Having just spotted the first ice hut on Vernon Lake, my sunny day turned blue. I waved to my ice, and cold-loving, fishing brethren as I drove past the frozen lake scene. They politely waved back across the glassy water without skipping a beat on their jigging patterns.

The cold – is not an issue for them in the least. This time of hard water is yours.

Not mine.

With a pending ice fishing season looming, how can a soft water angler survive until ice out? Do not fear anglers of the open water. There is hope. I am trying to treat my case of SWW (soft water withdrawal) syndrome with these countermeasures:

Entry 1. Pulled out some old DVD’s (until Netflix streams more fishing options)

One movie in particular stands out in my mind as being very well done. It’s called, Pike On The Fly, by Barry Reynolds. It has a perfect combination of instructional items and heart-pounding pike fishing action. There is a large number of huge pike caught in the movie and 8 of them are over 50 inches!

Entry 2. Tie some flies

Dust off your fly tying equipment. Try tying these trout flies recommended by expert anglers, and fly fishing authors, I have had an opportunity to interview on my blog. I asked them a simple question: If you could only take one or two flies on a body of water you have never fished before – what would it be?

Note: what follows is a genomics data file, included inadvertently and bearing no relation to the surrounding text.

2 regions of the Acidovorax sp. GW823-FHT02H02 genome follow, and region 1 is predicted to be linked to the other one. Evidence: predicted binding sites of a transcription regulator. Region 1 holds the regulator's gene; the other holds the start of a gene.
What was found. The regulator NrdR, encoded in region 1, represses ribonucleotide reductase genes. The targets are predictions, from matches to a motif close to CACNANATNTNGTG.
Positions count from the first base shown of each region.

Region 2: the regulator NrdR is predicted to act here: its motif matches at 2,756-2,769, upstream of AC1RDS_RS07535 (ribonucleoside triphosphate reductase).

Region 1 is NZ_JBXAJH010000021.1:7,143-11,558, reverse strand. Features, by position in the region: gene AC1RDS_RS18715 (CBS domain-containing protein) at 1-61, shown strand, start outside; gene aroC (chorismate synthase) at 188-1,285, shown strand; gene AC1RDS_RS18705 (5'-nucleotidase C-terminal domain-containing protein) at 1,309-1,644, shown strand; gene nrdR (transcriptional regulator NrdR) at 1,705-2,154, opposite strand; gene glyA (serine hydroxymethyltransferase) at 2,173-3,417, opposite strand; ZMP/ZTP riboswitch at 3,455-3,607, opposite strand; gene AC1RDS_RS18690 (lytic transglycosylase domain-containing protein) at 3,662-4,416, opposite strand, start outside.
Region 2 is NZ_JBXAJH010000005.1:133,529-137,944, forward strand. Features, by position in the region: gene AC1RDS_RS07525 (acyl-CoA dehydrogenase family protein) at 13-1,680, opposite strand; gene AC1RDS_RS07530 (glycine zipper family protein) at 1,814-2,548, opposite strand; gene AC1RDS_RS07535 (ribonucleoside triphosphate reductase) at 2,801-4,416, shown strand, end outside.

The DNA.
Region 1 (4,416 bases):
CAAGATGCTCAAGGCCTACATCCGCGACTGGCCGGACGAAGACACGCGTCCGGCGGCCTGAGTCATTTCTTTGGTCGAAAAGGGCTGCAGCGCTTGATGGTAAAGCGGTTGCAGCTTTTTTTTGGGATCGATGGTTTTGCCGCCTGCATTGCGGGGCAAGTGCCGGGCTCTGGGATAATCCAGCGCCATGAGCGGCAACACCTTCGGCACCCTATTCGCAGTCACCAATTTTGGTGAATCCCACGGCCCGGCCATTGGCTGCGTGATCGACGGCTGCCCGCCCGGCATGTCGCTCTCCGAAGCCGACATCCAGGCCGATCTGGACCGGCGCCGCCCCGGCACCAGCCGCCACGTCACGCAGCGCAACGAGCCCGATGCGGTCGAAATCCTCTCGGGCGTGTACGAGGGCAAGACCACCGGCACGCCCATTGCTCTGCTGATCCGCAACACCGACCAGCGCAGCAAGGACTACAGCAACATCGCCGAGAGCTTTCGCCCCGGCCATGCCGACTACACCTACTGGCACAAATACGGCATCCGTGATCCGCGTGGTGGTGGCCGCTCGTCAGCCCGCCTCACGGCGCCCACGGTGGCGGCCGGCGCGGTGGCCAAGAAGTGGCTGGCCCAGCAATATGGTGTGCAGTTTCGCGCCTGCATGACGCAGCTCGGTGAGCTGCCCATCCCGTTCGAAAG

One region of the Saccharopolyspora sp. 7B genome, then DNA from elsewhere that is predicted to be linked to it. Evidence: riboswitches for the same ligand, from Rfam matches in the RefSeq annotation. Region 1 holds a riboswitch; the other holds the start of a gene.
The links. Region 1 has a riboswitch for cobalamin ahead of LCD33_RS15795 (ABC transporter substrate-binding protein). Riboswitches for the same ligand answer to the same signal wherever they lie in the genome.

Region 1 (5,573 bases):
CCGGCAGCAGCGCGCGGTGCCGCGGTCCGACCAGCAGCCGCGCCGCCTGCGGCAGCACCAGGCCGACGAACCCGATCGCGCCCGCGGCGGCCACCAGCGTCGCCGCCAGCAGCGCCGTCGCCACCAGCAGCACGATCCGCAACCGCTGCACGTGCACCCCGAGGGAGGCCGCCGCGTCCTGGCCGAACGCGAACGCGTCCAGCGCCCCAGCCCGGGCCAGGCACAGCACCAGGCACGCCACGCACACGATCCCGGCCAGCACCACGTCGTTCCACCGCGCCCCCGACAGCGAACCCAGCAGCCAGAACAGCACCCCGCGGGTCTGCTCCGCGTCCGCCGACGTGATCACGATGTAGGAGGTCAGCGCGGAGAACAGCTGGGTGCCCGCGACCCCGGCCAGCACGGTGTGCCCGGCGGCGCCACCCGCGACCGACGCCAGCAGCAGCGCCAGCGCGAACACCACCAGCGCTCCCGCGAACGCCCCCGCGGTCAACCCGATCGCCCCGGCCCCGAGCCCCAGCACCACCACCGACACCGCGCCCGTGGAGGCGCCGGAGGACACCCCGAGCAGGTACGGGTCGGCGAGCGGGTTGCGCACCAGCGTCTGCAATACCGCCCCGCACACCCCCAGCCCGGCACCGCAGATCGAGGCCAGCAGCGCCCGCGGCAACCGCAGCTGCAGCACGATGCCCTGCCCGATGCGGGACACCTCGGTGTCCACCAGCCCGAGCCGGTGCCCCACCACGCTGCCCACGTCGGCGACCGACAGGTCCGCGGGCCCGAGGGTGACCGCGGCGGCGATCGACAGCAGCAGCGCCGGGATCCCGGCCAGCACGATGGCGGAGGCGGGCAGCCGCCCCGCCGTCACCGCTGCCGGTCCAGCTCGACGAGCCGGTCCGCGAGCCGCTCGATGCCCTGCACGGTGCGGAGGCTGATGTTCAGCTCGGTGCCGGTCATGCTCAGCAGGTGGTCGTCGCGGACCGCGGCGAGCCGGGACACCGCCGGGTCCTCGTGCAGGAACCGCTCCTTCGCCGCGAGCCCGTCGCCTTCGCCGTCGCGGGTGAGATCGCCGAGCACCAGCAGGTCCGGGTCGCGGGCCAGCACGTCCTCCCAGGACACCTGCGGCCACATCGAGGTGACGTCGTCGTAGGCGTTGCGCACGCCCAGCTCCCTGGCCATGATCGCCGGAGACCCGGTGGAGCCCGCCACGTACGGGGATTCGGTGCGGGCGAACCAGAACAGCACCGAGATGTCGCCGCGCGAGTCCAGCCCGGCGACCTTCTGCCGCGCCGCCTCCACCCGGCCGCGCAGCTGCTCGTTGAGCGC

Mark Williams (author of So Many Fish So Little Time )
“It’s hardly fair to take away from me the boxes and boxes of flies I’ve tied and collected over the years. Rivers change hour to hour and you’re going to stick me with just one fly? Fine. I’ll take a size 12 Ausable Wulff and I’ll catch plenty of trout. But I’m stashing a Rio Grande Trude in one pocket and a beat-up Goddard Caddis in another.”

Rick Passek (author of Freshman Flyfisher Series)
“This can be a tough question for me because I would research the stream before I went, But let us say I didn’t. I would take a Hares ear Nymph (picture right) and a Tom Thumb, why you ask, simple. The hairs ear and the Tom Thumb are an searching patterns. They do not represent any one insect perfectly, but represent many insects well. These two flies will be taken by trout as Caddis Flies, May Flies, Mosquitoes, Midges, along with many others.”

Ed Quigley (author of In The Company of Rivers)
“Probably the Muddler Minnow because of its versatility. If gooked up with floatant, it can be used as a dry fly with what I call the plunk-and-twitch effect on smooth water. In other words the plunk gets the trout’s attention; the twitch says, I am alive! Without the floatant, it becomes a streamer cast either upstream or down-and-across.”

Randall Kadish (author of The Flycaster Who Tried To Make Peace With The World)
“Initially, I would have two choices: An Adams, which takes fish on any river, or a Woolly Bugger. Because, I don’t know the stream, and because most takes are subsurface, I’d choose a Woolly Bugger and cover as much water as possible.”

Entry 3 – Read Gord Pyzer’s (from Outdoor Canada) great article on Ice Fishing for Splake. Maybe it’s time to stop avoiding the ice?